The DC-6 is widely regarded as the best of the propliners becuase of its relative realiability and very good economics. The straight DC-7 was also said to be a good aeroplane but was beginning to suffer from the complexity of its engines: the power recovery turbine idea seemed a bit like trying to get something for nothing. The DC-7C was a towering acheivement but really pushed the engines to the limit. I've heard it said by someone who flew all marks of Seven that the C was just a bit too big for the available power.

I've also heard that the engines were routinely run at high cruise power to meet the expectations of a travelling public with its eyes on the jets. Finally, with the high octane fuel these engines were designed to run on becoming unavailable, the really big turbo-compounds can no longer be used as intended, rendering the final propliners unworkable. Carlos Gomez would disagree with me (and more power to him - I hope his 7B is a great success for him).

11th Oct 2004, 08:07
Thanks for that!

I wonder what it was like to have all that thrashing ironmongery running at high power all the way across the Pond....?? Must have made a wonderful noise though!

11th Oct 2004, 14:58

The 1649 Constellation (same engines as the DC7 series) was a delight to fly, and was a bit faster that the DC7.
The engines, operated at normal cruise power, had a very delightful sound, and as they were mounted rather far outboard, were quieter than the DC6.
310 KTAS was not uncommon.
When 115/145 avgas disappeared, so did these aircraft, as they had to be operated in low blower only...and autorich, with lower octane fuel.
The power recovery turbines were a good idea, but tended to overheat, and as a result, had a rather short MTBF.

11th Oct 2004, 15:33
310KTAS - not bad at all!

High Octane aviation gasoline seems to have been a very efficient fuel, as I understand that some very impressive payload/range figures were obtained with those turbo-compound engines when used as the designers had intended.

Lucky you to have flown the Constellation and DC6! Aviation must have been a lot more glamorous then than it is now. The aeroplanes certainly were.

11th Oct 2004, 17:23
Back to the original question...

Taking warbirds, the principles and logic of the rebuilds are very simple - hell, even I could sketch out a Spitfire wing construction, and I'm just a journo; but the right materials, certified and rebuilt in the correct jigs... That's alongside Genghis' remarks on the other hand!

The most telling remark is the old saw about 'when the weight of paper = the weight of the a/c you can fly it'...

For a more detailled answser, most of the vintage aviation magazines carry rebuild stories regularly. I can't provide a comparitave choice of these as it's :mad: here. Happy to discuss by PM though.

Otherwise, Williamp, just have a chat with one of the chaps in Hanger 2 at Duxford, or any other organisatiion - they'll be happy to discuss (as a rule) provided you take the open approach you have here. "Why are you so slow?" doen't go down so well... :D


13th Oct 2004, 07:29
Myself and a couple of mates were planning on acquiring a 3/4 scale Spitfire replica that has been in bits for a while in France. After reading some other posts on the Key Forums about restoring a PA28, I thought better of it, and although we could still bring the thing back and get it up to static condition, to get air beneath the wheels would be much more daunting.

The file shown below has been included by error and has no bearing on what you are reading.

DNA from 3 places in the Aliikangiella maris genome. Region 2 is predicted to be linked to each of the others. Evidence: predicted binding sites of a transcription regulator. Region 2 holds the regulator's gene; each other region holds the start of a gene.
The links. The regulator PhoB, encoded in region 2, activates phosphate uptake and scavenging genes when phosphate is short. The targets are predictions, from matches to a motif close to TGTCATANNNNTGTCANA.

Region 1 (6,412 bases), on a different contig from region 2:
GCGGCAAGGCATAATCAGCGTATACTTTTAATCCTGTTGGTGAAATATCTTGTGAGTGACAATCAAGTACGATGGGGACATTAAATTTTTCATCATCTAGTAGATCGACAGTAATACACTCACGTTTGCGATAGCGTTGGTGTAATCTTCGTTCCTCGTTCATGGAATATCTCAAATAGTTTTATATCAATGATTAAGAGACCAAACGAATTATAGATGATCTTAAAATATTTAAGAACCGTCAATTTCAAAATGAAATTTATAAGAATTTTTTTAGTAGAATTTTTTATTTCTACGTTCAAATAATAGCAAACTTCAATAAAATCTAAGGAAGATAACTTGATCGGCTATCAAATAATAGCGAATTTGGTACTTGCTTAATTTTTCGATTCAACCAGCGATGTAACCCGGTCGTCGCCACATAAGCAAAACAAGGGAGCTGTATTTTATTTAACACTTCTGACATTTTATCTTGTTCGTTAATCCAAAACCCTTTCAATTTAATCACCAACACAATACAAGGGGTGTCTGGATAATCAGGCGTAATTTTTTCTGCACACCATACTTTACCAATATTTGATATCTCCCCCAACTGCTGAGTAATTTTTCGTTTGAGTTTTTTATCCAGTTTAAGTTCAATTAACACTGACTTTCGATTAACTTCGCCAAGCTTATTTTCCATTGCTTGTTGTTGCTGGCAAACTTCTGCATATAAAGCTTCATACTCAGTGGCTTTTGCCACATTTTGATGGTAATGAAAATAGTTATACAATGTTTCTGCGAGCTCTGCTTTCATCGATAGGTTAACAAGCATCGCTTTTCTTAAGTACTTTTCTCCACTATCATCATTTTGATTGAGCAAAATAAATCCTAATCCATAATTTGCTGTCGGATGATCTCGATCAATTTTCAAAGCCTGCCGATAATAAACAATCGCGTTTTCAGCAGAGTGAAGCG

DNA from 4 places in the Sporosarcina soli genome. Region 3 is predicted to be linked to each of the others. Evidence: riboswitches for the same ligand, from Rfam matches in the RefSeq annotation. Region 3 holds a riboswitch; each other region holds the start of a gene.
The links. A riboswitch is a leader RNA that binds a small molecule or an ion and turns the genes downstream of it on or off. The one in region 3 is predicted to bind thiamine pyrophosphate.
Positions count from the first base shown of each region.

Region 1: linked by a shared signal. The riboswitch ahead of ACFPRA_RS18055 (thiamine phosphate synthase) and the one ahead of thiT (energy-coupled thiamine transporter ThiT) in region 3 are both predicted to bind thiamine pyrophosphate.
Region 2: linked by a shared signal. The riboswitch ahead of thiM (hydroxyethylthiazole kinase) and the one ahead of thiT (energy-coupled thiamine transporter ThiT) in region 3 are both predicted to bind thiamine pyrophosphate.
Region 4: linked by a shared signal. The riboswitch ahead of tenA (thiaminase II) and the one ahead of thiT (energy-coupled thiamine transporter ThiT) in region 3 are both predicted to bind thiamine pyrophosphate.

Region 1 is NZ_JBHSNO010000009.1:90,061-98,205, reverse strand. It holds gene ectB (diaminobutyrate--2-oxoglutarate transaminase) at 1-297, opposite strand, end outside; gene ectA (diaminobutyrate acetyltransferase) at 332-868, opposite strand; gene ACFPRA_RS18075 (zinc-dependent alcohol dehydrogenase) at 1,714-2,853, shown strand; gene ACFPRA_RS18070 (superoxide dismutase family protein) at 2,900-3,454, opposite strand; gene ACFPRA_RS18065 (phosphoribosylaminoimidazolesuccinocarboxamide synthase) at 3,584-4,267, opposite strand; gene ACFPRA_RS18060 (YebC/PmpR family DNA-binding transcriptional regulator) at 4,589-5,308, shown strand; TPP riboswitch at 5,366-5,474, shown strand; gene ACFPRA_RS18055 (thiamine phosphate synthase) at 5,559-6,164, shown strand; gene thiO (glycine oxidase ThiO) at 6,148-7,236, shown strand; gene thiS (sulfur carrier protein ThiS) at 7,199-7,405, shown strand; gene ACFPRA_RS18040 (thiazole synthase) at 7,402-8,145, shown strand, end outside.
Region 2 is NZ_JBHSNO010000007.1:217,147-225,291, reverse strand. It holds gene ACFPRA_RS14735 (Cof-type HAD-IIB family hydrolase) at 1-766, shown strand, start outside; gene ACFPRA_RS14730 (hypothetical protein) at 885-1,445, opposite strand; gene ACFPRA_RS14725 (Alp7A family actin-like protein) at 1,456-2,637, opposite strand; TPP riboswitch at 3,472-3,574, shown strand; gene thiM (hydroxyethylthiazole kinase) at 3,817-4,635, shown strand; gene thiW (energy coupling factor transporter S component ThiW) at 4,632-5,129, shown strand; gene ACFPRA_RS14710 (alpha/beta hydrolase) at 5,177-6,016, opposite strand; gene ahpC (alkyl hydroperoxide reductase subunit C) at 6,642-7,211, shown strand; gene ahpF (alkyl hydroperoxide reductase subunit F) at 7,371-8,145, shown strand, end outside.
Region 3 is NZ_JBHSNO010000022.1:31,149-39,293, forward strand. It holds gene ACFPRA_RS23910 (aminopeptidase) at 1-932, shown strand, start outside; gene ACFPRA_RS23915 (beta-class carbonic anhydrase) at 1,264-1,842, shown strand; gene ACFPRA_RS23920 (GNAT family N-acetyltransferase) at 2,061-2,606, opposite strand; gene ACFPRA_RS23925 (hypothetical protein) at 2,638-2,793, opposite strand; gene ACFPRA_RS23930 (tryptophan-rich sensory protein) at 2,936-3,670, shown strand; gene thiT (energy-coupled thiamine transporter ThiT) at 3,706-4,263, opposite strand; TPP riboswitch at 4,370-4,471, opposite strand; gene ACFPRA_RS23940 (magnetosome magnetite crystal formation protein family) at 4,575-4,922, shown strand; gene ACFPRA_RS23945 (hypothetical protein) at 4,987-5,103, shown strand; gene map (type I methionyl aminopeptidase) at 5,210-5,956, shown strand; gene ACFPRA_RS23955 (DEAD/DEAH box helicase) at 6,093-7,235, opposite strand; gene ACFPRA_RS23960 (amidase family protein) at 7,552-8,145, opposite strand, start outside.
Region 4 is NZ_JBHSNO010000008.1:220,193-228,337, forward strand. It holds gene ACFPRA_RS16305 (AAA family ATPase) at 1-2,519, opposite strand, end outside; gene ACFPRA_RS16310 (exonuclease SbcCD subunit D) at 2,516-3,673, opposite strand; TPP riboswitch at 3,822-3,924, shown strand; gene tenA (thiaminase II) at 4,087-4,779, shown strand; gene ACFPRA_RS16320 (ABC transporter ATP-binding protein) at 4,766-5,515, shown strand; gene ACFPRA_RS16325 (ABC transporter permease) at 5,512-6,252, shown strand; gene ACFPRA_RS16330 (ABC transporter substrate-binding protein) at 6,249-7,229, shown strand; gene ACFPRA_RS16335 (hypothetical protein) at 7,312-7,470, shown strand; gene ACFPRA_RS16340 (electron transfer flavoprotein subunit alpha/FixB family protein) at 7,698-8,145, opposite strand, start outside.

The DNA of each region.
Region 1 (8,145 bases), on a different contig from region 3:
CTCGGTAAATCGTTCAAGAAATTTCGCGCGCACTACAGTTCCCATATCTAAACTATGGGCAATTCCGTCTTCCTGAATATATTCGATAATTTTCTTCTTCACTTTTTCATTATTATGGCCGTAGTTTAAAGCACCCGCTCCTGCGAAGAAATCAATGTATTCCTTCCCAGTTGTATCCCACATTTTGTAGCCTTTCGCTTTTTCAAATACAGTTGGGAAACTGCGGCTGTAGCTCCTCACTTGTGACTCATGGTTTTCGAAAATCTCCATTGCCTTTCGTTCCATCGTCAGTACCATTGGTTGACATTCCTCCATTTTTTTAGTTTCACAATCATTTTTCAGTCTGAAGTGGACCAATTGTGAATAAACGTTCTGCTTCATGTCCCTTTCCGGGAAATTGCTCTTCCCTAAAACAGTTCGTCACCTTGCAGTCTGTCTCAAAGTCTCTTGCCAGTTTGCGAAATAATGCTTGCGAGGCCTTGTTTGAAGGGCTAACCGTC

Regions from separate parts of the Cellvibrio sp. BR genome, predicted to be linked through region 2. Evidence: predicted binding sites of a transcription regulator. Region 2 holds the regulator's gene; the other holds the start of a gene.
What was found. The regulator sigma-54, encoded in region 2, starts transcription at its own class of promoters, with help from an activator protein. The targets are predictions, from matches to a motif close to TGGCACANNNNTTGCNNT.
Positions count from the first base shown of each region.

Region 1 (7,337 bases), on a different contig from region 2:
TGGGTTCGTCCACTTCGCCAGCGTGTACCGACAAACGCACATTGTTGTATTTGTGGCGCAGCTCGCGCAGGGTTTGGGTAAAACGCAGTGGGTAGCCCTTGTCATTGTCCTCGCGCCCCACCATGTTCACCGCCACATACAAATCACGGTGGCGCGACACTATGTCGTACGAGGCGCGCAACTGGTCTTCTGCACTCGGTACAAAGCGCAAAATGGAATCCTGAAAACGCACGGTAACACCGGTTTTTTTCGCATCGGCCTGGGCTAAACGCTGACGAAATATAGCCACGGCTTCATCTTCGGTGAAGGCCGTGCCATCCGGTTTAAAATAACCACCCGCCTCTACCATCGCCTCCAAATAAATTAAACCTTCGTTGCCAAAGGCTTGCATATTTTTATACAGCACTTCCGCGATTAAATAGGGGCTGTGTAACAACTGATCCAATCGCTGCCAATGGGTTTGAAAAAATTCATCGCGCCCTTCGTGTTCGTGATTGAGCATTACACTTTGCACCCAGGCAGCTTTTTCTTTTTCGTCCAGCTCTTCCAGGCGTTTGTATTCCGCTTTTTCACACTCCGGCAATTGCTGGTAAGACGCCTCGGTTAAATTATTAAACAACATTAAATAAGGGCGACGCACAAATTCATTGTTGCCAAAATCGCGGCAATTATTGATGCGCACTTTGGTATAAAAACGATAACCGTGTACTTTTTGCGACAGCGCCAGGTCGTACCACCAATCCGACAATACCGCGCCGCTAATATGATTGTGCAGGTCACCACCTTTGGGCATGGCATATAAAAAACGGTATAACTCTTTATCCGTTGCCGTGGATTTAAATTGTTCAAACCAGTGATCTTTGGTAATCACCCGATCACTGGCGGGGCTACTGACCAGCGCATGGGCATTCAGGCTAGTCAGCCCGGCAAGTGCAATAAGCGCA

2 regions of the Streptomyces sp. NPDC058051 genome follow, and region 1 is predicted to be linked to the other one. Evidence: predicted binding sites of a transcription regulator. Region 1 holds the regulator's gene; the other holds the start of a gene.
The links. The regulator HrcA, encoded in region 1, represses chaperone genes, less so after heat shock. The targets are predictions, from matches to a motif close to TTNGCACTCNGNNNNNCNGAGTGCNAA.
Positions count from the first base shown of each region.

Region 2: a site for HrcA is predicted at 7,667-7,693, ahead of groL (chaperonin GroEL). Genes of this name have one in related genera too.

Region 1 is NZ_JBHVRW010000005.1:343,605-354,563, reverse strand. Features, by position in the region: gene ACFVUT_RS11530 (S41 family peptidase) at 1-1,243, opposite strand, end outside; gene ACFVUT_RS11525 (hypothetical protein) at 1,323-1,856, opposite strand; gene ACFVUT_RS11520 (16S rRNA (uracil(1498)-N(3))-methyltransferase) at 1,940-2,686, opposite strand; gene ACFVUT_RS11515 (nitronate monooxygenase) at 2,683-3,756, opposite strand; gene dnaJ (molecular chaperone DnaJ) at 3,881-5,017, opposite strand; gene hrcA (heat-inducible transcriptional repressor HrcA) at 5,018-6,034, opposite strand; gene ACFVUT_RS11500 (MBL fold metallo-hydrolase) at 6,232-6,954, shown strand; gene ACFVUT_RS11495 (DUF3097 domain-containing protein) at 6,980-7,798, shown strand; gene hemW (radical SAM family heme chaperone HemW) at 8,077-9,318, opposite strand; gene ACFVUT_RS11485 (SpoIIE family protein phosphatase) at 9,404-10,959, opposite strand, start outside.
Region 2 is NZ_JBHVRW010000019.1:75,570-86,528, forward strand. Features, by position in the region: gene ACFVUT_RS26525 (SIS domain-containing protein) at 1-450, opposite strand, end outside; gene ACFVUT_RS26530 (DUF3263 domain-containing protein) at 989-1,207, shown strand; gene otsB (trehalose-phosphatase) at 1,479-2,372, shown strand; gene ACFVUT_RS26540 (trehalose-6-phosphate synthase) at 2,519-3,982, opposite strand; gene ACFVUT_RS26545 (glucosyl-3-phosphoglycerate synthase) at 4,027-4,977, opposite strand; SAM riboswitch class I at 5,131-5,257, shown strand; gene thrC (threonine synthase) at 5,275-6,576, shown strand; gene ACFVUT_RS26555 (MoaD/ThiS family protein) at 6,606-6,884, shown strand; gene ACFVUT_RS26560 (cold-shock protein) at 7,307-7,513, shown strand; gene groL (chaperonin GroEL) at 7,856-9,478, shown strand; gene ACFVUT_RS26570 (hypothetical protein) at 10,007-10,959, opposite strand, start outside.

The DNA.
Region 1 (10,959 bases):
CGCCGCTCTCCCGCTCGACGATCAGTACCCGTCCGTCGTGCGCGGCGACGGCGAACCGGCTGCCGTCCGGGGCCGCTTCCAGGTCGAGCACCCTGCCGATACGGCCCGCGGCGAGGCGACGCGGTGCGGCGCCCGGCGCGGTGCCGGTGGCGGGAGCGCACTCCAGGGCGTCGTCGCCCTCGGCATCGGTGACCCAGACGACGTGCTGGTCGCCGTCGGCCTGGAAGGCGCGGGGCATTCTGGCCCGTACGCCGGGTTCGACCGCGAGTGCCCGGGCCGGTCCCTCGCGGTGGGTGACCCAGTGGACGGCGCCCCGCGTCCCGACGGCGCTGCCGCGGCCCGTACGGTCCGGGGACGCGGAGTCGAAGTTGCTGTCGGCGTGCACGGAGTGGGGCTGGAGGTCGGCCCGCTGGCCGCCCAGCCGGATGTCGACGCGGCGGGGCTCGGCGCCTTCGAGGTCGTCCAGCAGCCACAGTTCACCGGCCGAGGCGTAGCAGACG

I'll build my Spit from plans - or have someone design me something that is a bit easier to build than the Isaacs Spit, like the one HERE (http://home.cogeco.ca/~mockflying/spitfire.htm)

Just my 2p worth...

Genghis the Engineer
13th Oct 2004, 09:21
Be very careful of replicas for a different reason. The UK has a very rigorous system of approvals for all aircraft designs, and replicas are no exception. Unless you are a retired airworthiness engineer looking for a challenge, don't even think of buying something abroad without ensuring it has UK approval already, and PFA (/CAA / BMAA) will be happy with getting a permit to fly on that individual airframe.

Unless, as you say, it's for static display only - like that gorgeous SE5a replica hanging in the shopping mall in Farnborough !


13th Oct 2004, 11:19
We were fairly fortunate - this one had been a PFA project, and had flown for a few years in the UK before the owner had flown it to France. It was in bits (although mostly complete) when I was offered it (and a Lycoming O-235), but I think the cost of rebuilding it to fly would have been equal to the cost of scratch-building one (maybe two) Isaacs Spits!!

I'd spoken to someone at the PFA about it, and he had offered to look out the necessary paperwork on it when we got it back to the UK.

However, I am looking for someone who might be able to help with the smaller replica..!!

Genghis the Engineer
13th Oct 2004, 11:40
Looks rather cute, do you have any specs for it?


13th Oct 2004, 11:53
I can tell you that the fuselage used to be a Taylor Titch... ;)

Here's what I have from my bumf:

60% scale Spitfire MkXIV

Wingspan - 21ft. 6in.
Wing area - 74.sq.ft.
Length - 17ft. 5in.
Height - 4ft. 5in.
Wing loading - 12lb./sq.ft.
Power loading - 13.57lb./hp.
Load factor - +/-6G
Empty weight - 606lb.
Gross weight - 950lb.
Never-exceed speed - 200mph
Stall - 45mph
Climb rate - 500fpm @ 75mph
Cruising speed - 115-120mph @ 2300-2400rpm

(note: This isn\'t the Isaacs Spit. I like this one because it has a 3-piece wing, and is a lot lighter and almost as fast for less power)

Mr Proachpoint
14th Oct 2004, 11:37
I'd pay money (lots of) to fly in an aircraft that guzzles high octane gasoline like a student 21st party, spits the remnants on a turbine in the hope to get more power from a 2 tonne engine in company with 3 others to propel a pretty polished aluminium airliner through todays dull traffic lanes.


14th Oct 2004, 11:58
Me too - I harbour a hopefully-to-be-fullfilled-one-day ambition to take a ride in a Connie, any of the DC-propliners, etc...

Rabbit, the replica that ended up in France - was that a Jurca?

14th Oct 2004, 12:26
No, it was an O-D job, built by an ex-BOAC pilot, registered as G-KUKU...

14th Oct 2004, 12:32
Blimey, I remember that, the Pfalzkuku! Saw it at Blackbushe once... many many years ago (still got the anorak!)

14th Oct 2004, 13:14
That's the one! Currently in bits in a hangar in France.